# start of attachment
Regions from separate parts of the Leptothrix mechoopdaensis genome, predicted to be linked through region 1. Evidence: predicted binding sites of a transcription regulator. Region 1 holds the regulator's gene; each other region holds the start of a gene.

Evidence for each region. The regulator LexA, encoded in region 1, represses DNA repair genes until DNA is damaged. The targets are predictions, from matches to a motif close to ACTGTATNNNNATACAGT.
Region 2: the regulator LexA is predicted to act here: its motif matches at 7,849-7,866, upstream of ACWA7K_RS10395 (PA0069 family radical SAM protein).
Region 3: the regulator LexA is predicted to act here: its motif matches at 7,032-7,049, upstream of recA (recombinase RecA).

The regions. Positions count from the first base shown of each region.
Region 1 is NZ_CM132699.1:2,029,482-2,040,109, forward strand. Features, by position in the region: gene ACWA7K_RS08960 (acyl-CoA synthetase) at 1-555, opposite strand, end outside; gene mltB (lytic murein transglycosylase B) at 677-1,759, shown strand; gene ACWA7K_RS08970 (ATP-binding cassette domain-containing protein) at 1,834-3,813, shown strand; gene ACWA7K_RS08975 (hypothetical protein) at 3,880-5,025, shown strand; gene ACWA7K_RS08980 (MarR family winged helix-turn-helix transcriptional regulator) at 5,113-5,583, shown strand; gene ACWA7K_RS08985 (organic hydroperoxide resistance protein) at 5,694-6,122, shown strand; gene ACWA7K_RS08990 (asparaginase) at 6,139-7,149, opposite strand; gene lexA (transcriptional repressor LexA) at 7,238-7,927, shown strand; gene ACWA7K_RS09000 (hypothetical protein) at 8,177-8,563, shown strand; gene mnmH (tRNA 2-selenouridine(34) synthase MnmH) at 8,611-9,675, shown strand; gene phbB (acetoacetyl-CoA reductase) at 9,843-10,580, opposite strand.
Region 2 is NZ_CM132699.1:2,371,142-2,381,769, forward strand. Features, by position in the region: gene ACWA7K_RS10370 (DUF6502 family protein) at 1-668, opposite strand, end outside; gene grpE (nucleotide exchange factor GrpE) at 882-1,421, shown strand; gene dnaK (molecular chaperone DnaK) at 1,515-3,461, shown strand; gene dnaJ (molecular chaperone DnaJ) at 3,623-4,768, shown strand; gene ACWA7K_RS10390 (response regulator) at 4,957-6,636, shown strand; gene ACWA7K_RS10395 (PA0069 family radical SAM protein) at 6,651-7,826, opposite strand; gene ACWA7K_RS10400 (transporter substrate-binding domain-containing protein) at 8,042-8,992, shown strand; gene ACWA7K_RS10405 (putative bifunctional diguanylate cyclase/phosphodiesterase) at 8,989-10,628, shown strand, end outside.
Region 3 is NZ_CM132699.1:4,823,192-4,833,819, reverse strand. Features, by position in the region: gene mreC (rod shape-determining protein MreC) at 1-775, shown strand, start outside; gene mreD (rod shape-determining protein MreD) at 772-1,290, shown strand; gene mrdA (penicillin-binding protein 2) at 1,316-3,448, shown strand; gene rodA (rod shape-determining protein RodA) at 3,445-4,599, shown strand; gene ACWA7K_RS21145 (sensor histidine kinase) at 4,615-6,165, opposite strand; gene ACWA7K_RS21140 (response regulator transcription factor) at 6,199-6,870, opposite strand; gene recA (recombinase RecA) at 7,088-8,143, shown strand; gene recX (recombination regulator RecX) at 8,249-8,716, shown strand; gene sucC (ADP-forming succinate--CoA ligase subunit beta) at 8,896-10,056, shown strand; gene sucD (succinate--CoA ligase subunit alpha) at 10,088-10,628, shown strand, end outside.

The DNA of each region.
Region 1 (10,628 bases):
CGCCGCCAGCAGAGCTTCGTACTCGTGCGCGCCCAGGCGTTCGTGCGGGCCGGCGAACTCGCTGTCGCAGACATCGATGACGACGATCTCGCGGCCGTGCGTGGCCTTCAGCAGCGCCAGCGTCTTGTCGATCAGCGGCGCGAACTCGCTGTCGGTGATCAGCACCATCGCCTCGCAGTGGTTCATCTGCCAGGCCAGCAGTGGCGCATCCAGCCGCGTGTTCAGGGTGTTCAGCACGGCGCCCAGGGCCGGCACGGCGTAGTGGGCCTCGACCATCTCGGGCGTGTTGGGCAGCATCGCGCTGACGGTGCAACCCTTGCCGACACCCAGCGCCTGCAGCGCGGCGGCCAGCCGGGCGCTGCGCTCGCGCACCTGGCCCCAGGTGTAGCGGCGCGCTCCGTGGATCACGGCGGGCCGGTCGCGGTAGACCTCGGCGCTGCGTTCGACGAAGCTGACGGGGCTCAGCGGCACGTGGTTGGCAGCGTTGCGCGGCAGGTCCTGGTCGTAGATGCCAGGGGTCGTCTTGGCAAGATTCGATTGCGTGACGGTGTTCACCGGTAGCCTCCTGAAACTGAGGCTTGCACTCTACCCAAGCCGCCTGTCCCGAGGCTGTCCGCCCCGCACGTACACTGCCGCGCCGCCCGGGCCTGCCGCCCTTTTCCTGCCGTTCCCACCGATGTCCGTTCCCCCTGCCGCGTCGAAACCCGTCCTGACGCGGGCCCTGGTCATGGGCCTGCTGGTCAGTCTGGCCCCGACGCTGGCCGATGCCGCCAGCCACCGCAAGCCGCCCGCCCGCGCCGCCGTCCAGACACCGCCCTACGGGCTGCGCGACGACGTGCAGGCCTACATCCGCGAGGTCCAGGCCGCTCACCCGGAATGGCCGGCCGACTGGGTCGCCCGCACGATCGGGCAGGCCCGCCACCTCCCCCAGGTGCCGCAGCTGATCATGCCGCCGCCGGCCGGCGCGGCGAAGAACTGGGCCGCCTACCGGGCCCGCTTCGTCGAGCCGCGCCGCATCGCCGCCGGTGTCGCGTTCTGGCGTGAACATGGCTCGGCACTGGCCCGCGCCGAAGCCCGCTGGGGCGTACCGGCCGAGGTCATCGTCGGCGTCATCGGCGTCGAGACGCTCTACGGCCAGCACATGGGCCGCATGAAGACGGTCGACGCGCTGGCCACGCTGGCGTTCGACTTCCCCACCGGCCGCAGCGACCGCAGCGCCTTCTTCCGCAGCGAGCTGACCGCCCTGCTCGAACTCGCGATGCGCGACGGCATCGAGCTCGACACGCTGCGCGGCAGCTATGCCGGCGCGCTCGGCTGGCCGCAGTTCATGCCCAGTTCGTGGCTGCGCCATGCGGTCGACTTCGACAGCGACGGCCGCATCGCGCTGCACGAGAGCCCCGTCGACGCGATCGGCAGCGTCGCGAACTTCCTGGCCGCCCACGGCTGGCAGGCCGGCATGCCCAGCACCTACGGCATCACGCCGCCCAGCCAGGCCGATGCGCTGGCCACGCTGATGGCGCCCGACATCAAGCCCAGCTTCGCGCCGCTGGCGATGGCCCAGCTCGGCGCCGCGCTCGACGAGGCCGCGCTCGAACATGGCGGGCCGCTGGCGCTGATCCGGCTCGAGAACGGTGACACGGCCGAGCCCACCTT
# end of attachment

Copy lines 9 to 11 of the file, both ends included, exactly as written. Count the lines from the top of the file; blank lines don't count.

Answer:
The DNA of each region.
Region 1 (10,628 bases):
CGCCGCCAGCAGAGCTTCGTACTCGTGCGCGCCCAGGCGTTCGTGCGGGCCGGCGAACTCGCTGTCGCAGACATCGATGACGACGATCTCGCGGCCGTGCGTGGCCTTCAGCAGCGCCAGCGTCTTGTCGATCAGCGGCGCGAACTCGCTGTCGGTGATCAGCACCATCGCCTCGCAGTGGTTCATCTGCCAGGCCAGCAGTGGCGCATCCAGCCGCGTGTTCAGGGTGTTCAGCACGGCGCCCAGGGCCGGCACGGCGTAGTGGGCCTCGACCATCTCGGGCGTGTTGGGCAGCATCGCGCTGACGGTGCAACCCTTGCCGACACCCAGCGCCTGCAGCGCGGCGGCCAGCCGGGCGCTGCGCTCGCGCACCTGGCCCCAGGTGTAGCGGCGCGCTCCGTGGATCACGGCGGGCCGGTCGCGGTAGACCTCGGCGCTGCGTTCGACGAAGCTGACGGGGCTCAGCGGCACGTGGTTGGCAGCGTTGCGCGGCAGGTCCTGGTCGTAGATGCCAGGGGTCGTCTTGGCAAGATTCGATTGCGTGACGGTGTTCACCGGTAGCCTCCTGAAACTGAGGCTTGCACTCTACCCAAGCCGCCTGTCCCGAGGCTGTCCGCCCCGCACGTACACTGCCGCGCCGCCCGGGCCTGCCGCCCTTTTCCTGCCGTTCCCACCGATGTCCGTTCCCCCTGCCGCGTCGAAACCCGTCCTGACGCGGGCCCTGGTCATGGGCCTGCTGGTCAGTCTGGCCCCGACGCTGGCCGATGCCGCCAGCCACCGCAAGCCGCCCGCCCGCGCCGCCGTCCAGACACCGCCCTACGGGCTGCGCGACGACGTGCAGGCCTACATCCGCGAGGTCCAGGCCGCTCACCCGGAATGGCCGGCCGACTGGGTCGCCCGCACGATCGGGCAGGCCCGCCACCTCCCCCAGGTGCCGCAGCTGATCATGCCGCCGCCGGCCGGCGCGGCGAAGAACTGGGCCGCCTACCGGGCCCGCTTCGTCGAGCCGCGCCGCATCGCCGCCGGTGTCGCGTTCTGGCGTGAACATGGCTCGGCACTGGCCCGCGCCGAAGCCCGCTGGGGCGTACCGGCCGAGGTCATCGTCGGCGTCATCGGCGTCGAGACGCTCTACGGCCAGCACATGGGCCGCATGAAGACGGTCGACGCGCTGGCCACGCTGGCGTTCGACTTCCCCACCGGCCGCAGCGACCGCAGCGCCTTCTTCCGCAGCGAGCTGACCGCCCTGCTCGAACTCGCGATGCGCGACGGCATCGAGCTCGACACGCTGCGCGGCAGCTATGCCGGCGCGCTCGGCTGGCCGCAGTTCATGCCCAGTTCGTGGCTGCGCCATGCGGTCGACTTCGACAGCGACGGCCGCATCGCGCTGCACGAGAGCCCCGTCGACGCGATCGGCAGCGTCGCGAACTTCCTGGCCGCCCACGGCTGGCAGGCCGGCATGCCCAGCACCTACGGCATCACGCCGCCCAGCCAGGCCGATGCGCTGGCCACGCTGATGGCGCCCGACATCAAGCCCAGCTTCGCGCCGCTGGCGATGGCCCAGCTCGGCGCCGCGCTCGACGAGGCCGCGCTCGAACATGGCGGGCCGCTGGCGCTGATCCGGCTCGAGAACGGTGACACGGCCGAGCCCACCTT